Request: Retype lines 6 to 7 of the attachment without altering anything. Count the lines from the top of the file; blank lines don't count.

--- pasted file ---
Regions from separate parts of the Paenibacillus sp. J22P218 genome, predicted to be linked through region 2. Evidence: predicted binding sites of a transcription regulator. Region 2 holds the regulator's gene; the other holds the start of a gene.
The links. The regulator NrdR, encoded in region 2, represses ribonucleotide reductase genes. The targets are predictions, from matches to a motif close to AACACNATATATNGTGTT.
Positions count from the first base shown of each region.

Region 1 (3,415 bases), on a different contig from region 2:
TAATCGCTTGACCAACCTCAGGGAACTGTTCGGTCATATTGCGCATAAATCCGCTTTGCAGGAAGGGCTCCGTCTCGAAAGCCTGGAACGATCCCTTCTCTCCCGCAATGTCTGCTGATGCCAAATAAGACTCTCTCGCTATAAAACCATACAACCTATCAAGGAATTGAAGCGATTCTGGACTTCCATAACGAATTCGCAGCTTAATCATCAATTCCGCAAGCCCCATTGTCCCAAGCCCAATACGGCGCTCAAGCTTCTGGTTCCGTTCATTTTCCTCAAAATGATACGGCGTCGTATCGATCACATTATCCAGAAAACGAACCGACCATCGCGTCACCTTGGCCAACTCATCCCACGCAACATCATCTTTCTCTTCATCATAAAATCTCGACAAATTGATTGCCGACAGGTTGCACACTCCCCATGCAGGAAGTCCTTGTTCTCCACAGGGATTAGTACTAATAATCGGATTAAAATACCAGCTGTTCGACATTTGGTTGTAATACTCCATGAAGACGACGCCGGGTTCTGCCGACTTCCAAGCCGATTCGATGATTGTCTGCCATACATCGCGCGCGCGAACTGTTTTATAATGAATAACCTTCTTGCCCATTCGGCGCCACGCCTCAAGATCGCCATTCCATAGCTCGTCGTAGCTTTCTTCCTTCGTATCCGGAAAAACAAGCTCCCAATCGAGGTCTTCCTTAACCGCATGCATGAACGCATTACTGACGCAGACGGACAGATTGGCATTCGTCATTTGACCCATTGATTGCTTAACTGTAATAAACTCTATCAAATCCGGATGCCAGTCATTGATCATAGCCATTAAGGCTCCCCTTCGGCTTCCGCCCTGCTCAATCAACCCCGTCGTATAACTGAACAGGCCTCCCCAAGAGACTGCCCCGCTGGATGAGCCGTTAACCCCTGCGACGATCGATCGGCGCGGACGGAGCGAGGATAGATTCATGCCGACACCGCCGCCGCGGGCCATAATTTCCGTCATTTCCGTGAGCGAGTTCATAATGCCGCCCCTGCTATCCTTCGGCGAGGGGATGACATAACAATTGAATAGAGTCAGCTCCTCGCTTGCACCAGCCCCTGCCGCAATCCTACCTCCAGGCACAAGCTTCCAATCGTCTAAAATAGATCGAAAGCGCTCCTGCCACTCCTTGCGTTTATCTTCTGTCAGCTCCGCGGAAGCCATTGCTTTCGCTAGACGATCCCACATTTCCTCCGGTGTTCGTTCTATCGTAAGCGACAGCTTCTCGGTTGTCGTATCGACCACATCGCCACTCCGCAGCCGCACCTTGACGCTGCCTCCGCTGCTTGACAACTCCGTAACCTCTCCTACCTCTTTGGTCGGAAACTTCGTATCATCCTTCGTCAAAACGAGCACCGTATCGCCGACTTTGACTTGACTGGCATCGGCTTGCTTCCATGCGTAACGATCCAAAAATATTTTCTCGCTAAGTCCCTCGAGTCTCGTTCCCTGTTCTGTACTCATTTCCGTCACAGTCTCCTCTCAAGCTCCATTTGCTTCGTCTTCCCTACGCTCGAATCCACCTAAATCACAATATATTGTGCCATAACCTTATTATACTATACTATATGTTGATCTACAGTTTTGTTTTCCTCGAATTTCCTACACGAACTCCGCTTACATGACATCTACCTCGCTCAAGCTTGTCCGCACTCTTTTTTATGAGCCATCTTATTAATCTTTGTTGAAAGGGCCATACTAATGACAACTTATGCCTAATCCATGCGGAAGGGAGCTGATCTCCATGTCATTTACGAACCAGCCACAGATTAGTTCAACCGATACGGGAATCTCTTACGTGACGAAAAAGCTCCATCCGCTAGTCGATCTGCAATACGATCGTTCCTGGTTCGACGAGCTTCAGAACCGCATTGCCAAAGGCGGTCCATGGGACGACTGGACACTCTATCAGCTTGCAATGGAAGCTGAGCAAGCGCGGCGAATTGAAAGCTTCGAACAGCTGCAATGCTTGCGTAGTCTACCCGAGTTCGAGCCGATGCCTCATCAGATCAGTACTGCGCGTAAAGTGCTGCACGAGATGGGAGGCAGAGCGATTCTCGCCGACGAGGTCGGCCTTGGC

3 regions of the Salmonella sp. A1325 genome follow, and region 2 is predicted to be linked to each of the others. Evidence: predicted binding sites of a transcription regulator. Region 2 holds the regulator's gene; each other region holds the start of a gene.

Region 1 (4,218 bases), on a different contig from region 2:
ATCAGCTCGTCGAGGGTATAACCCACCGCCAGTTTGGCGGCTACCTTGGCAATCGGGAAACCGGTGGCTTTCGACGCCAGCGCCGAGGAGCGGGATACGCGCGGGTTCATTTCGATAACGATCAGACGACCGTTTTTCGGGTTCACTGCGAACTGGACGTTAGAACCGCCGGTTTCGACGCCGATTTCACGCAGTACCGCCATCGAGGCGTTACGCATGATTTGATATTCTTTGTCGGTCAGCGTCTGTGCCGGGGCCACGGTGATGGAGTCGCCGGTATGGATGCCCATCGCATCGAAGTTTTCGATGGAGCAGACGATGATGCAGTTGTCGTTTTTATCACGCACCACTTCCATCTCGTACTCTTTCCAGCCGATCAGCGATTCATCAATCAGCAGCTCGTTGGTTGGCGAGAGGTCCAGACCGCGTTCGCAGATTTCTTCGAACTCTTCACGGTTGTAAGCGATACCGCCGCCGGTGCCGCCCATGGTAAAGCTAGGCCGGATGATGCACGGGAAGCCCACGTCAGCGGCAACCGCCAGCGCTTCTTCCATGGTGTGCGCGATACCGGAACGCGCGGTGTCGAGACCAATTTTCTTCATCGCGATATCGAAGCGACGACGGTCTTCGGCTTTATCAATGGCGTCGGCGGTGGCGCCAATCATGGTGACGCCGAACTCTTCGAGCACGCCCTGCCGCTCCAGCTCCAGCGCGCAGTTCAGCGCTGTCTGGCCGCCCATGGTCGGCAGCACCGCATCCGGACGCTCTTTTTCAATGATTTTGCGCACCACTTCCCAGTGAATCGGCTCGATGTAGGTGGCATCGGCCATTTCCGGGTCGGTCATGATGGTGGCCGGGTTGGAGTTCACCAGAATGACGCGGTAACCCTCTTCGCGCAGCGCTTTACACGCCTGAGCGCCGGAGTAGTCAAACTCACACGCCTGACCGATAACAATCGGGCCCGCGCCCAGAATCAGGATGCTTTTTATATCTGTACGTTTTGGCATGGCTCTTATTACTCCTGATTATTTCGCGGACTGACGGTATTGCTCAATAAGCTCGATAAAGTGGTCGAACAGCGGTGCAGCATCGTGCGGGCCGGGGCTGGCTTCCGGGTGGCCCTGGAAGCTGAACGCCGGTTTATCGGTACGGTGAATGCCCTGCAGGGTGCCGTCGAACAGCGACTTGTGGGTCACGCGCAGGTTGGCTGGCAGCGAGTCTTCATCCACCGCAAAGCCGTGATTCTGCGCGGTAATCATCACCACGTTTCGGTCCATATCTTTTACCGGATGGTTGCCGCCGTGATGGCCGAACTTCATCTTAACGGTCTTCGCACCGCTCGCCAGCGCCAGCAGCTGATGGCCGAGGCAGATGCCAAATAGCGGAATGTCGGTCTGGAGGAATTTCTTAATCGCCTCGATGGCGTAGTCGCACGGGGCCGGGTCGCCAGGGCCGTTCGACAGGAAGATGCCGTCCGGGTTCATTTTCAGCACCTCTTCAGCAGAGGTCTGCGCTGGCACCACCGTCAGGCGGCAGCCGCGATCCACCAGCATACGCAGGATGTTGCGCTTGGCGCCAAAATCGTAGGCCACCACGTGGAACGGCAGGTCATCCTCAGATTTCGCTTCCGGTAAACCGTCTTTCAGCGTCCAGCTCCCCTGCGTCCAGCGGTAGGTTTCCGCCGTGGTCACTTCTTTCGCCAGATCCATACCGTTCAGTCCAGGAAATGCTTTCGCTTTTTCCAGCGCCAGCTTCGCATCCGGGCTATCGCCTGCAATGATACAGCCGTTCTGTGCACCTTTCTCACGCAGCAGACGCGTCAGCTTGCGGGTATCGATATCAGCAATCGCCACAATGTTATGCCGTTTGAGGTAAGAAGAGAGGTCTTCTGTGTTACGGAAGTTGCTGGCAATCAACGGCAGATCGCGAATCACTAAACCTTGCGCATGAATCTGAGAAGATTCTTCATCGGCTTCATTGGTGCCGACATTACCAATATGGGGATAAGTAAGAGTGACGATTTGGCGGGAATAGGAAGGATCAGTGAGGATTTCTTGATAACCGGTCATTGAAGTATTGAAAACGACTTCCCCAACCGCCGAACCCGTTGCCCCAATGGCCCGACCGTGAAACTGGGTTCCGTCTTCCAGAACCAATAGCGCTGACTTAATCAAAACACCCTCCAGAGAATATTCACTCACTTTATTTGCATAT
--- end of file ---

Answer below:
3 regions of the Salmonella sp. A1325 genome follow, and region 2 is predicted to be linked to each of the others. Evidence: predicted binding sites of a transcription regulator. Region 2 holds the regulator's gene; each other region holds the start of a gene.

Region 1 (4,218 bases), on a different contig from region 2: